Of Darkness By Conrad
Author: Joseph Conrad Setting: The storyteller, Charlie Marlow, sits on the deck
of the Nellie recanting his journey to the Congo and his perception and
encounter with Kurtz and Kurtz’s intended. Plot: The telling of a remarkable
horror tale to the inner darkness of man, Kurtz/Marlow, and the center of the
earth, the Congo. Charlie Marlow gives the accounts of the double journey to the
passengers on the deck of the Nellie as she is held still by the tides. Key
Characters Charlie Marlow “Deviant” narrator (Conrad) to the reader
1 We are given a visual picture of a ship, the Nellie, going out to sea on the
Thames. The narrator describes the Director of Companies, like a pilot; the
lawyer, by his possessions; an accountant, by his action of bringing out
dominoes. But when the narrator describes Marlow he distinguishes him with a
name and a physical description. The narrator seems to idolize this man, Marlow.

Just the same way Marlow idolizes Kurtz. Marlow is physical posture symbolizes
Buddha. Marlow is different from the rest of the passengers. Quote: ‘He had
sunken cheeks, a yellow complexion, a straight back, an ascetic aspect, and,
with his arms dropped, the palms of hands outwards, resembled an idol.’
“Architect” narrator (Conrad) to the reader 3 The reader has been
told of the Nellie going down the Thames to the center of the earth, but the
ship has stalled or held back by the tides. This makes the passengers prisoners
of the tale that is about to unfold from Marlow’s lips. This compares with Rime
of the Ancient Mariner, in that the mariner mesmerized the wedding guest with
his inner journey on the outer seas. Charlie Marlow is inspired by the darkness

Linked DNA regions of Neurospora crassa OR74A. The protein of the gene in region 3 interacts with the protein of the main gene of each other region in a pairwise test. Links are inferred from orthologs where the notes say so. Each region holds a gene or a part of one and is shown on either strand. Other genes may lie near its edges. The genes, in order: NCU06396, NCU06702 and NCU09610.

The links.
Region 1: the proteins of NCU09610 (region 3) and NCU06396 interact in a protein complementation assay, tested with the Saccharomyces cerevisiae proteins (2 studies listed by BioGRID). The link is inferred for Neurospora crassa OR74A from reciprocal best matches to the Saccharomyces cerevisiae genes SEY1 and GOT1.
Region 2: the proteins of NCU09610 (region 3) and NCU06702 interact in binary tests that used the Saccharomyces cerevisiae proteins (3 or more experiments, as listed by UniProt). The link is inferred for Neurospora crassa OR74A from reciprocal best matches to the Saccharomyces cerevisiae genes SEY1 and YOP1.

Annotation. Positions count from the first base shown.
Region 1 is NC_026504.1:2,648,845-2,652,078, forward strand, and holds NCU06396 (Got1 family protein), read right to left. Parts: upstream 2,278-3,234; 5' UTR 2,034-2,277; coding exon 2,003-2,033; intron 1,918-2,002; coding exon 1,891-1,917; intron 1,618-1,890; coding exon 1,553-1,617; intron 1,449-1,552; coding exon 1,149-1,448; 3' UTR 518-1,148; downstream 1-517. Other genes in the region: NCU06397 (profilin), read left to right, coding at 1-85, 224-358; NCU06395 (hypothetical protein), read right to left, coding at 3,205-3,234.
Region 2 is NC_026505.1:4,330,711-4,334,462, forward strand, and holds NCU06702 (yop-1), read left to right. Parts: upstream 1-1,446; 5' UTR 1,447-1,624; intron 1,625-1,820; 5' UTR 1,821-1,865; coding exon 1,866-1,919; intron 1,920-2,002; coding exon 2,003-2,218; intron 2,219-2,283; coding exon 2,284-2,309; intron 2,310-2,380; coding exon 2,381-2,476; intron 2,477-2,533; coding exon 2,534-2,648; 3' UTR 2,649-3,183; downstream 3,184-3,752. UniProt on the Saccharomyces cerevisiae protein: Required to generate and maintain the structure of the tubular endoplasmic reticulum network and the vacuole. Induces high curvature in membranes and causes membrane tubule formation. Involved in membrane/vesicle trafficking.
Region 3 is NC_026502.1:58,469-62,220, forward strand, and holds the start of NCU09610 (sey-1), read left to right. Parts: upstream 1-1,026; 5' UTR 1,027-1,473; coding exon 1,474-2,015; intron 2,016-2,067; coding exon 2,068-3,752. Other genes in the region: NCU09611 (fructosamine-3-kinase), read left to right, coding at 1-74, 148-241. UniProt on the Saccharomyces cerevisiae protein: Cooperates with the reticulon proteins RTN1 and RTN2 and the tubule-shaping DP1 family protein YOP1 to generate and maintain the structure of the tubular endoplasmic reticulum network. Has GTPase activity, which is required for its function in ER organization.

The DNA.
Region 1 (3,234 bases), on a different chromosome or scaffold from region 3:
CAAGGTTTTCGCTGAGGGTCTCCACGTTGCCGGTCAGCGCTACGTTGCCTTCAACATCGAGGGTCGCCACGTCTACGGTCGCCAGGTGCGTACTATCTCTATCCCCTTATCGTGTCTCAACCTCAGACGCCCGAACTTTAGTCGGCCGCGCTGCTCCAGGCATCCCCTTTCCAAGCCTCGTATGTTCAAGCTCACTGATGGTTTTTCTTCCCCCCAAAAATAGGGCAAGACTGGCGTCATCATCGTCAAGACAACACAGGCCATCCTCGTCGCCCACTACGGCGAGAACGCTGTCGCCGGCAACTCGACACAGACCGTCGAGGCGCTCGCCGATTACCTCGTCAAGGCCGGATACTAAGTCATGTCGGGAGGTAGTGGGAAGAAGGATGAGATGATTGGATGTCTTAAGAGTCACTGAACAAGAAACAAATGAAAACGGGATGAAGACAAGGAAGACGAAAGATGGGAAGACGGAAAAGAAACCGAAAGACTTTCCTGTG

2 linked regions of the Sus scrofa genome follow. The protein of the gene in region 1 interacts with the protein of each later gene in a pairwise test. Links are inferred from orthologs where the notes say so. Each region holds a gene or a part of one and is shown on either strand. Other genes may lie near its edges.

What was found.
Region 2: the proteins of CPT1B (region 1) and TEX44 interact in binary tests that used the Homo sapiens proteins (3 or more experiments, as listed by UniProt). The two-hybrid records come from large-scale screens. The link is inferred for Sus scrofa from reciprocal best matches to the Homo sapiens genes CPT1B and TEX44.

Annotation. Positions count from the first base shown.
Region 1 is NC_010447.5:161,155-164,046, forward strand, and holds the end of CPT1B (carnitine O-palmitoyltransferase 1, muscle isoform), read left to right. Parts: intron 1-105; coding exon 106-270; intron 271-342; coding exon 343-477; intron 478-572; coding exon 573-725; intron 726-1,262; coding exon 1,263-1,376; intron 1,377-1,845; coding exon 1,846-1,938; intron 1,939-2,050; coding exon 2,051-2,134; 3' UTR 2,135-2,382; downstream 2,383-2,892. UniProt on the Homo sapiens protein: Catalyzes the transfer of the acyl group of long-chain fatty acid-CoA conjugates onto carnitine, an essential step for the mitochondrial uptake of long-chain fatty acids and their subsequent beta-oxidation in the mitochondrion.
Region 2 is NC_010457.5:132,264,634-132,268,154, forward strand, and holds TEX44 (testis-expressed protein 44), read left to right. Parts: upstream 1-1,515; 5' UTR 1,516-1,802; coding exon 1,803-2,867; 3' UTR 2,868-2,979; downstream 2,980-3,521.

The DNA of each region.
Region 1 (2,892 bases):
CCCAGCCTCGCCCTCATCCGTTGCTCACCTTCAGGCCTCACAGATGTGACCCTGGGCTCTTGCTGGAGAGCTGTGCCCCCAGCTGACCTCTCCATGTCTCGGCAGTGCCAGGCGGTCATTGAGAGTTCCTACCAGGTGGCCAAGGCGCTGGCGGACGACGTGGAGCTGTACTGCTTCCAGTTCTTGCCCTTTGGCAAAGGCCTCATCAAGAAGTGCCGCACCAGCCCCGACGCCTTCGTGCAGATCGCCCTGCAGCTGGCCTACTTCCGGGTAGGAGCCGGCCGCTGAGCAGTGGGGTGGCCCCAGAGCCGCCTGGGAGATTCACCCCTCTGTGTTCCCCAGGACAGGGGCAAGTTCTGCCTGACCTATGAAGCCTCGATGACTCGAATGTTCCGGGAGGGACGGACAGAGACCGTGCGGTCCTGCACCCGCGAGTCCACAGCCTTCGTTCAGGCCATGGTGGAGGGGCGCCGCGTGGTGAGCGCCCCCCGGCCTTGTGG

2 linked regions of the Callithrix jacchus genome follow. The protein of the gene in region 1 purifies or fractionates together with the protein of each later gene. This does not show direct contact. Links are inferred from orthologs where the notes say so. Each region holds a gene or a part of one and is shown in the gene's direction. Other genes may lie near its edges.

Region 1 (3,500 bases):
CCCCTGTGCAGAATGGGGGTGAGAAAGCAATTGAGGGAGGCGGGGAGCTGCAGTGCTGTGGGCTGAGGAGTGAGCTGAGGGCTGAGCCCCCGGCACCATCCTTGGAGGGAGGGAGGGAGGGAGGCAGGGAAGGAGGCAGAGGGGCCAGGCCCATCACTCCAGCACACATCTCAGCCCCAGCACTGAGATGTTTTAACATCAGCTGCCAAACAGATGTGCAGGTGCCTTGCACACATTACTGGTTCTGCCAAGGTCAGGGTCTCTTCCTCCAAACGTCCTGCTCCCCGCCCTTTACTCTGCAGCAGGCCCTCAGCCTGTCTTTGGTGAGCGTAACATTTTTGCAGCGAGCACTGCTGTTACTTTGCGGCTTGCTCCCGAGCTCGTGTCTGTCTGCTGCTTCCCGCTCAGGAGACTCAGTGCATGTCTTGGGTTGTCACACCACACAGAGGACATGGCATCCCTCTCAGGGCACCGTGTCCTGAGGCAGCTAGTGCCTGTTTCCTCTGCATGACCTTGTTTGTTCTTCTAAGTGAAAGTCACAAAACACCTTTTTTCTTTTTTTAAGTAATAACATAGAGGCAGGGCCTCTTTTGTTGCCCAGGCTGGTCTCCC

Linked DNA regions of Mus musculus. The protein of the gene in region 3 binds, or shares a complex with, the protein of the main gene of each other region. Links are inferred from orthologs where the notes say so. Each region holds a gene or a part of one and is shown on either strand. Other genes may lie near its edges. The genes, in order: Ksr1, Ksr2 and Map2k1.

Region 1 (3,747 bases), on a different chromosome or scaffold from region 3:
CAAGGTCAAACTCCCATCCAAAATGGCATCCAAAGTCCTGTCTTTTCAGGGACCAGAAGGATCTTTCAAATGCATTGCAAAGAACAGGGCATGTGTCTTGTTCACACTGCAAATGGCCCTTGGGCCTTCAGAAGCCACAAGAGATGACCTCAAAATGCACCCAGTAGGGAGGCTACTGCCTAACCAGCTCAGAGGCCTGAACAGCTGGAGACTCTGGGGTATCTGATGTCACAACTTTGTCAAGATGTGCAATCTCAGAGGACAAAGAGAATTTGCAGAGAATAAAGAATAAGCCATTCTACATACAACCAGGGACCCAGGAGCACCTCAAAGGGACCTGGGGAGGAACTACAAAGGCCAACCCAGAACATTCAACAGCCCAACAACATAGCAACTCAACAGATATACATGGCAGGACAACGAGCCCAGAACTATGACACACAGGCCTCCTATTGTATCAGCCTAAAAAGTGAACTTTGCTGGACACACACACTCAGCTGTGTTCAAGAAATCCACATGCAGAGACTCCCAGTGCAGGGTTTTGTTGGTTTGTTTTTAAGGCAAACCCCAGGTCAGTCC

of the surrounding ships of war to recant his journey to the Congo. The narrator
says that most seamen have simply stories, but not Marlow. Marlow’s tales are
like the way a Russian nesting doll works, open the doll and there is another
doll inside. The meaning and the characters are in the surrounding layers of the
intended destination, Kurtz and the Congo. This gives us the structure of
Marlow’s story telling-his legacy. Quote: ‘But Marlow was not typical (if his
propensity to spin yarns be expected), and to him the meaning of an episode was
not inside like a kernel but outside, enveloping the tale…’
“Visionary” Marlow to passengers of the Nellie 3 The narrator is
telling of the past travelers of the Thames ‘the dark “interlopers” of
Eastern trade, and the commissioned “generals” of East India fleets’.

Fortune seekers and conquerors of times before are related to the ivory trading
and powering over the natives of the Congo. The sun is setting the reference of
the coming of a dark tainted journey. Speaking of the Thames, Marlow calls it
only one of the dark places. He is giving an introduction to his tale of the
Congo. The vision of the Thames as one of the dark places is that in the end the
dark shadow of Kurtz still follows him even to Kurtz’s intended’s place through
the lie of Kurtz’s last words, her name. Quote: ‘”And this also,” said
Marlow suddenly, “has been one of the dark places of the earth.”‘
“Loner” narrator to reader 3 Marlow has just spoken about the
Thames-one of the places of darkness. Just as the ancient mariner was destined